How Anxiety Works
Imagine a trip to the grocery store where your biggest worry isn't finding good food at affordable prices, but the fear that your heart will start pounding, that you won't be able to catch your breath, and that you might feel like you're going to die. For the millions of women with anxiety disorders, fears like these are real and debilitating. Luckily, they are also treatable.
Nearly twice as many women as men suffer from certain forms of anxiety disorders. "There are a number of theories as to why anxiety disorders are more prevalent in women. Hormonal changes may sensitize women more to stress and anxiety than men. And women have many demands placed on them, and they often suppress their own needs, which creates a lot of stress and anxiety," says Elizabeth Carll, PhD, stress and trauma specialist in private practice in Long Island, New York, and past president of the media division of the American Psychological Association.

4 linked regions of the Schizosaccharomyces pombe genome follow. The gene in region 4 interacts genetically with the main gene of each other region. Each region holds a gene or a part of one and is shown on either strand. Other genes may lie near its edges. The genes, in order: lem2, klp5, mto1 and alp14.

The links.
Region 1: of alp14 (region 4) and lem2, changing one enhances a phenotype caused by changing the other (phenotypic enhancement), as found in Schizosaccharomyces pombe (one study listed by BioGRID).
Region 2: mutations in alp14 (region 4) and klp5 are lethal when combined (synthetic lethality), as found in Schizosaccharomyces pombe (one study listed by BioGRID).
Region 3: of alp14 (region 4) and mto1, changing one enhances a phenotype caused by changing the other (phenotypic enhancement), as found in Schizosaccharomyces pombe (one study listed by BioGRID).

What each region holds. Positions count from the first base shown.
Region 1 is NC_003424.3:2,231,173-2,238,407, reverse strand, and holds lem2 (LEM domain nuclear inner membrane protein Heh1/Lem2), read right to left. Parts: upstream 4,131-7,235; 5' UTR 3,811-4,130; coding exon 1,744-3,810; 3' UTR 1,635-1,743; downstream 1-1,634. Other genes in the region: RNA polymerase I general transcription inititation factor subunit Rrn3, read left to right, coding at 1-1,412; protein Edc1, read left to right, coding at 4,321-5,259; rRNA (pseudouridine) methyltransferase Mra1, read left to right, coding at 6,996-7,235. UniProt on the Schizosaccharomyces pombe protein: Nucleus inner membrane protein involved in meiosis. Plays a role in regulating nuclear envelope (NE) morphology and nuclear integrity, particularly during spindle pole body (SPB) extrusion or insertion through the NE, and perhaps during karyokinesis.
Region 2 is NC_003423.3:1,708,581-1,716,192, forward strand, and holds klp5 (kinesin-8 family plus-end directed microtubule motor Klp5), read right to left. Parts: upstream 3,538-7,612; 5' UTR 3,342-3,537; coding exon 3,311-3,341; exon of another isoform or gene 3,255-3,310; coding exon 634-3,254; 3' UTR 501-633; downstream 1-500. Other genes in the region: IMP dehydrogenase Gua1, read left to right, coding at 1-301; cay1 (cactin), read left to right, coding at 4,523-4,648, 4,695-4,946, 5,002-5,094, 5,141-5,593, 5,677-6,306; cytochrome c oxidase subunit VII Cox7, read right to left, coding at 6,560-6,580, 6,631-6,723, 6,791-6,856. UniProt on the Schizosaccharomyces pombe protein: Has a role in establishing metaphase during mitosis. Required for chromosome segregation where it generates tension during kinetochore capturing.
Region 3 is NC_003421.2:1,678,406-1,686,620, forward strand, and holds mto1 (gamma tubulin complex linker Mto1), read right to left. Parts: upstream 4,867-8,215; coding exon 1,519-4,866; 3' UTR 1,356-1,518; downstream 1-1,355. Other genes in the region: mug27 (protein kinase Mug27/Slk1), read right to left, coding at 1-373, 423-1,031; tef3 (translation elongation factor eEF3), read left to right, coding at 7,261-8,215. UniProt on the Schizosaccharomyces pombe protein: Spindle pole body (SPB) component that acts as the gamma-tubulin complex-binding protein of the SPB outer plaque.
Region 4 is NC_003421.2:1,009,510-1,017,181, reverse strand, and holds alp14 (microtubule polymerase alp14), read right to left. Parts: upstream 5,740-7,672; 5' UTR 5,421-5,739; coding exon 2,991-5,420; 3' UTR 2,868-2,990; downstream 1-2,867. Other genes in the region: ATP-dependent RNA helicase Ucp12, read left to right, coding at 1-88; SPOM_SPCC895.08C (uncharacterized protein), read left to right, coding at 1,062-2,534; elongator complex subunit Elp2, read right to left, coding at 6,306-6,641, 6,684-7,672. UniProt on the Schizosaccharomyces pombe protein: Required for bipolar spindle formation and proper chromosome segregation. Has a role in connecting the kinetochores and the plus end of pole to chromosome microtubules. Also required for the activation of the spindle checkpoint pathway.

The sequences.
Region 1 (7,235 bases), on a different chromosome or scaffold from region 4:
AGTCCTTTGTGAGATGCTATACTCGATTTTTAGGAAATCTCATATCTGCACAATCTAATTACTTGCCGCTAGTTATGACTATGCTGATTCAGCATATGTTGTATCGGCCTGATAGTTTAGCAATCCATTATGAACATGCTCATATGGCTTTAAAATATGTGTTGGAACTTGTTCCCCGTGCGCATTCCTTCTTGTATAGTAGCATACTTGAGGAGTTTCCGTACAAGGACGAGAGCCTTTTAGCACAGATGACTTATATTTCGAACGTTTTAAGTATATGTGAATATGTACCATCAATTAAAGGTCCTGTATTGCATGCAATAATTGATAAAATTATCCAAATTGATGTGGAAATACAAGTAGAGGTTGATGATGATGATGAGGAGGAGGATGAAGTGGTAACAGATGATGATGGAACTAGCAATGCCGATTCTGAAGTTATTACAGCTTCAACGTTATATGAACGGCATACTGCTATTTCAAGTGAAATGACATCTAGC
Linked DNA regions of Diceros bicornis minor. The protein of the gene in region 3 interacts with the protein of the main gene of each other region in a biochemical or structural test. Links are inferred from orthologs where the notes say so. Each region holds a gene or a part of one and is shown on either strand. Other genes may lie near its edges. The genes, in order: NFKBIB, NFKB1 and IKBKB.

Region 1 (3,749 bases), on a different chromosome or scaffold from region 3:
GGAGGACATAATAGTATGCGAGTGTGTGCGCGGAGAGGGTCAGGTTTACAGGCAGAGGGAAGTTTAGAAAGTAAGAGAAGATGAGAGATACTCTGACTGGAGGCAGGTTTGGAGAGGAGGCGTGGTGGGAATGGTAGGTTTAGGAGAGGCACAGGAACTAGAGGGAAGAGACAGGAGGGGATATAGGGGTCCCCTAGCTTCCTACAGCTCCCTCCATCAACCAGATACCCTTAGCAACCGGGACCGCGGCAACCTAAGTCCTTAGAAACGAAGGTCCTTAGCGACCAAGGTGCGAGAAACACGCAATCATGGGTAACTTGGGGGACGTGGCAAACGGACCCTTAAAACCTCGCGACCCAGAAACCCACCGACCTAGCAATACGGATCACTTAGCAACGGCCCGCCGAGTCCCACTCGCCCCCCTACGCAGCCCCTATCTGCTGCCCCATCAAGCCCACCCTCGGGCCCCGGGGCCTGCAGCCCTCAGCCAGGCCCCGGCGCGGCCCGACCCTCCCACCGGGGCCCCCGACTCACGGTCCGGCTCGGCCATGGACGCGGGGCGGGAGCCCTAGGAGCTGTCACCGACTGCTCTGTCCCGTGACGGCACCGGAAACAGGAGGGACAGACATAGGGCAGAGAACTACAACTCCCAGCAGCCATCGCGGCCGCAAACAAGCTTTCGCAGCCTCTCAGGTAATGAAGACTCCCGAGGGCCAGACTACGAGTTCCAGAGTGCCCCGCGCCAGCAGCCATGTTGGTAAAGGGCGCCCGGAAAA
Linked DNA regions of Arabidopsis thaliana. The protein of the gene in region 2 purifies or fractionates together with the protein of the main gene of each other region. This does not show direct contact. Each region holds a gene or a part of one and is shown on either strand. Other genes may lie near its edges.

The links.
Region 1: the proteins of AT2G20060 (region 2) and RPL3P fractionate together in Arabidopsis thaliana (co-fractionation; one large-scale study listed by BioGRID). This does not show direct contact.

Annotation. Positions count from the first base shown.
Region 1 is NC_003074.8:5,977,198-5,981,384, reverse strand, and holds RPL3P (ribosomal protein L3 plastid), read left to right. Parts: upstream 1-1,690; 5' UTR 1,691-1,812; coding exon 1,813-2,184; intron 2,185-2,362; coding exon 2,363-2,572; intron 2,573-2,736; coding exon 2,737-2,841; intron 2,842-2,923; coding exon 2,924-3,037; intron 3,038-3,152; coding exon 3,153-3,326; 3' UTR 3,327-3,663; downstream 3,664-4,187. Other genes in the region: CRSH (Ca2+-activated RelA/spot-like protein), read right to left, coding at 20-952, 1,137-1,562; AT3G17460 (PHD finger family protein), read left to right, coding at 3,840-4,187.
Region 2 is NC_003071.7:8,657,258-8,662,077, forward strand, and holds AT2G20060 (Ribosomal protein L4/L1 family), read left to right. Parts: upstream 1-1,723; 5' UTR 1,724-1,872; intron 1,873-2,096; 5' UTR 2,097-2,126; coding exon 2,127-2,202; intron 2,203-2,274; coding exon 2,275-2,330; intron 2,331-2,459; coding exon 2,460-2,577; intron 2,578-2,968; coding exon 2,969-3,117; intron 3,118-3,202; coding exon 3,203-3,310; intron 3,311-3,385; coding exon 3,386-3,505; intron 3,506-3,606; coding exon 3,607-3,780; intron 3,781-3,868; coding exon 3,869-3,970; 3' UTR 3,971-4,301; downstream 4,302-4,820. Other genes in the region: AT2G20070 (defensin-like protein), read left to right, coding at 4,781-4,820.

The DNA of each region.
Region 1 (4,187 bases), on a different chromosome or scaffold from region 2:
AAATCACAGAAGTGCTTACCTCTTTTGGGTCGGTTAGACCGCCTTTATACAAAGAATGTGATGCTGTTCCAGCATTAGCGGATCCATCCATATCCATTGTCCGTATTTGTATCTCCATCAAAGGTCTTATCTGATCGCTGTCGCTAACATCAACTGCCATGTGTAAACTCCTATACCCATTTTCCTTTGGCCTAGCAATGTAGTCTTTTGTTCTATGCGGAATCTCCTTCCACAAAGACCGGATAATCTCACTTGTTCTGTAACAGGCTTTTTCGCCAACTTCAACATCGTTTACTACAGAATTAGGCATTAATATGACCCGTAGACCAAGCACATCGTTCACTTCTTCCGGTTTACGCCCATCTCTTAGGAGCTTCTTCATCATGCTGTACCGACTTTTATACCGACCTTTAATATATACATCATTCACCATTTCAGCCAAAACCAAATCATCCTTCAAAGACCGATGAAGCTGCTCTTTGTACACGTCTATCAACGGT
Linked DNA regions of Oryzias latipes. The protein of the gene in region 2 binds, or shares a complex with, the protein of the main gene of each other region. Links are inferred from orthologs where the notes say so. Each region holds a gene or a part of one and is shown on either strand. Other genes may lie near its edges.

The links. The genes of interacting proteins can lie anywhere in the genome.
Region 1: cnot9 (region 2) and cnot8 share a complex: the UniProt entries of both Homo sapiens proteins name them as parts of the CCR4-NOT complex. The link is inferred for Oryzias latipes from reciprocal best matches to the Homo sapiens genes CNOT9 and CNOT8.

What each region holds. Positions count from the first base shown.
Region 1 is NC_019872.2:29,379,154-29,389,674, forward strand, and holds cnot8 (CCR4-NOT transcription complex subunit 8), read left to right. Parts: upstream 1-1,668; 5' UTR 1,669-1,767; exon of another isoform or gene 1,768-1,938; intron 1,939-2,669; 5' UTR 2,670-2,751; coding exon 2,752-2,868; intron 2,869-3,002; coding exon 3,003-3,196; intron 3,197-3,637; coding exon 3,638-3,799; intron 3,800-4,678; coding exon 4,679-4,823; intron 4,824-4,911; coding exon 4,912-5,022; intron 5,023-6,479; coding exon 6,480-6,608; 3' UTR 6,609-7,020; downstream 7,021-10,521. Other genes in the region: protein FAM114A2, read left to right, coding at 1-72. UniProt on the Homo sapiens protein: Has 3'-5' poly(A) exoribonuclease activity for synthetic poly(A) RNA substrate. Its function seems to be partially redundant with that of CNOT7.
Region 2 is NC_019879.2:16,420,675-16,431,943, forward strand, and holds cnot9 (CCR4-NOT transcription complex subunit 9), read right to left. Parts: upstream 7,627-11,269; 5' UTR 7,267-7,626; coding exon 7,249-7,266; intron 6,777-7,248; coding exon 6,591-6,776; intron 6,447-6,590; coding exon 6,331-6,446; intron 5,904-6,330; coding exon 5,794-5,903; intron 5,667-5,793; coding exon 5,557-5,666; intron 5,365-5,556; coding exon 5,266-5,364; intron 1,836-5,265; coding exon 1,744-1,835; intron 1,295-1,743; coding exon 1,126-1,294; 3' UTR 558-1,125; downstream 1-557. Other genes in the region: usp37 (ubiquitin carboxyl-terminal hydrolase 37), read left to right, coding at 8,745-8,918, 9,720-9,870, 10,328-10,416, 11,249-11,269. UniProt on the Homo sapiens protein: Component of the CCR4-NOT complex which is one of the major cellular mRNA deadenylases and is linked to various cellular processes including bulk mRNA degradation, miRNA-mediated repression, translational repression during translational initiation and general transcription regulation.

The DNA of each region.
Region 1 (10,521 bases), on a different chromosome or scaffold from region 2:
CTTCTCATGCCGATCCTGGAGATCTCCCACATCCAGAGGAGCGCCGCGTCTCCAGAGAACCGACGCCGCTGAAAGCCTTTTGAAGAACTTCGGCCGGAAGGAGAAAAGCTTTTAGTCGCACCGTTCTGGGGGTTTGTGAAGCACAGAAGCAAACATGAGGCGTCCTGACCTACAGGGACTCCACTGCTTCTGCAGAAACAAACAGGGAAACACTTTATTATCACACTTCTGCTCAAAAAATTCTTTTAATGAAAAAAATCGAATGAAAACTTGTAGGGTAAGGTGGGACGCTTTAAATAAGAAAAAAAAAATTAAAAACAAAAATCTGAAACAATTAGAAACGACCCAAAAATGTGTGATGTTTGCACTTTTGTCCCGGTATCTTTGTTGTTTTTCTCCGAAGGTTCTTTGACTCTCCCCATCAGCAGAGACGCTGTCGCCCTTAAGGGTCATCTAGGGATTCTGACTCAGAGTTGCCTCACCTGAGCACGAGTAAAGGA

Anxiety is a normal human response to stress that everyone experiences from time to time. "The difference between experiencing anxiety and having an anxiety disorder is that with an anxiety disorder symptoms don't go away, they persist," Dr. Carll says. Anxiety disorders can develop at any age; they can occur even in young children.
The exact cause of anxiety disorders is not known, but researchers have several theories including a biological tendency toward anxiety, genetic factors (20 to 25 percent of people with anxiety disorders have a relative with a similar disorder), stressful events, and other illnesses or medications.
When anxiety disorders occur, treatment is important. "Untreated anxiety can have a devastating affect on a woman's life and, in addition, depression may develop from the ongoing feelings about being unable to cope, so it's important to diagnose and treat anxiety disorders as soon as possible," says Dr. Carll.